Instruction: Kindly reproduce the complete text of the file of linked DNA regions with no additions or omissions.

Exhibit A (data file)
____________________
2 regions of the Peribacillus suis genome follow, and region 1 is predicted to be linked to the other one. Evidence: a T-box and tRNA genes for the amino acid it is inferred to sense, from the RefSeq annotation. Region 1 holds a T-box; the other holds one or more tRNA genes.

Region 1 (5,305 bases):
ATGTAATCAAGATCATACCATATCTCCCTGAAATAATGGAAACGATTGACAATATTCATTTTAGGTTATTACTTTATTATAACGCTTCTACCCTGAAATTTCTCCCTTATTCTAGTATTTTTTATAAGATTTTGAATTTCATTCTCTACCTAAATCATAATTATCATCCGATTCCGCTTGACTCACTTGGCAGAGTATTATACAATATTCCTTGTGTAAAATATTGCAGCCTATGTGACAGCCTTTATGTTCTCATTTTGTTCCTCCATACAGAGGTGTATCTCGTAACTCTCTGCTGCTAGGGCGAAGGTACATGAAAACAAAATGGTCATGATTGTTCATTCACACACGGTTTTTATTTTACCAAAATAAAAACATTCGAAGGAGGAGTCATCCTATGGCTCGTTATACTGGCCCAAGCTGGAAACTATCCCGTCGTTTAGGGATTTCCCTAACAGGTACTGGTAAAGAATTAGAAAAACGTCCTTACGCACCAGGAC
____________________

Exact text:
2 regions of the Peribacillus suis genome follow, and region 1 is predicted to be linked to the other one. Evidence: a T-box and tRNA genes for the amino acid it is inferred to sense, from the RefSeq annotation. Region 1 holds a T-box; the other holds one or more tRNA genes.

Region 1 (5,305 bases):
ATGTAATCAAGATCATACCATATCTCCCTGAAATAATGGAAACGATTGACAATATTCATTTTAGGTTATTACTTTATTATAACGCTTCTACCCTGAAATTTCTCCCTTATTCTAGTATTTTTTATAAGATTTTGAATTTCATTCTCTACCTAAATCATAATTATCATCCGATTCCGCTTGACTCACTTGGCAGAGTATTATACAATATTCCTTGTGTAAAATATTGCAGCCTATGTGACAGCCTTTATGTTCTCATTTTGTTCCTCCATACAGAGGTGTATCTCGTAACTCTCTGCTGCTAGGGCGAAGGTACATGAAAACAAAATGGTCATGATTGTTCATTCACACACGGTTTTTATTTTACCAAAATAAAAACATTCGAAGGAGGAGTCATCCTATGGCTCGTTATACTGGCCCAAGCTGGAAACTATCCCGTCGTTTAGGGATTTCCCTAACAGGTACTGGTAAAGAATTAGAAAAACGTCCTTACGCACCAGGAC